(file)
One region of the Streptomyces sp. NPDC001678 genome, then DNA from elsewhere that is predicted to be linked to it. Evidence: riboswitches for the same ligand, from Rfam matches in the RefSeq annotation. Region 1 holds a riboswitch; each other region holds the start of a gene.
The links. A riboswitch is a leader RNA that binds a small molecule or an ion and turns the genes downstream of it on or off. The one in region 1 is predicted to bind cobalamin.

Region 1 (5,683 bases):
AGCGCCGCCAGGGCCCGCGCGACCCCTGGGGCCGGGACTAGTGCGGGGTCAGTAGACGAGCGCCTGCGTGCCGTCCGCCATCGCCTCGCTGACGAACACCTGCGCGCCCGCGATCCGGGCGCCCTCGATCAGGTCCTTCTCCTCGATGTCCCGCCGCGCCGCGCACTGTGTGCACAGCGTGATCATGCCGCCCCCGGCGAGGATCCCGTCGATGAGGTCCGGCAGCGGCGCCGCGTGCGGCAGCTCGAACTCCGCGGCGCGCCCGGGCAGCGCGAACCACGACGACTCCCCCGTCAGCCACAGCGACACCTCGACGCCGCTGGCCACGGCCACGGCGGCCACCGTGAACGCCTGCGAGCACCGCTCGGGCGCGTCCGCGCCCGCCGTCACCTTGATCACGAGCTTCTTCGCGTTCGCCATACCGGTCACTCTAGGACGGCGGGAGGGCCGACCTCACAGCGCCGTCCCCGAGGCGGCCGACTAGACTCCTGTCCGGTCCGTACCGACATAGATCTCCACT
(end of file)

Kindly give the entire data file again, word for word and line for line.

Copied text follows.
One region of the Streptomyces sp. NPDC001678 genome, then DNA from elsewhere that is predicted to be linked to it. Evidence: riboswitches for the same ligand, from Rfam matches in the RefSeq annotation. Region 1 holds a riboswitch; each other region holds the start of a gene.
The links. A riboswitch is a leader RNA that binds a small molecule or an ion and turns the genes downstream of it on or off. The one in region 1 is predicted to bind cobalamin.

Region 1 (5,683 bases):
AGCGCCGCCAGGGCCCGCGCGACCCCTGGGGCCGGGACTAGTGCGGGGTCAGTAGACGAGCGCCTGCGTGCCGTCCGCCATCGCCTCGCTGACGAACACCTGCGCGCCCGCGATCCGGGCGCCCTCGATCAGGTCCTTCTCCTCGATGTCCCGCCGCGCCGCGCACTGTGTGCACAGCGTGATCATGCCGCCCCCGGCGAGGATCCCGTCGATGAGGTCCGGCAGCGGCGCCGCGTGCGGCAGCTCGAACTCCGCGGCGCGCCCGGGCAGCGCGAACCACGACGACTCCCCCGTCAGCCACAGCGACACCTCGACGCCGCTGGCCACGGCCACGGCGGCCACCGTGAACGCCTGCGAGCACCGCTCGGGCGCGTCCGCGCCCGCCGTCACCTTGATCACGAGCTTCTTCGCGTTCGCCATACCGGTCACTCTAGGACGGCGGGAGGGCCGACCTCACAGCGCCGTCCCCGAGGCGGCCGACTAGACTCCTGTCCGGTCCGTACCGACATAGATCTCCACT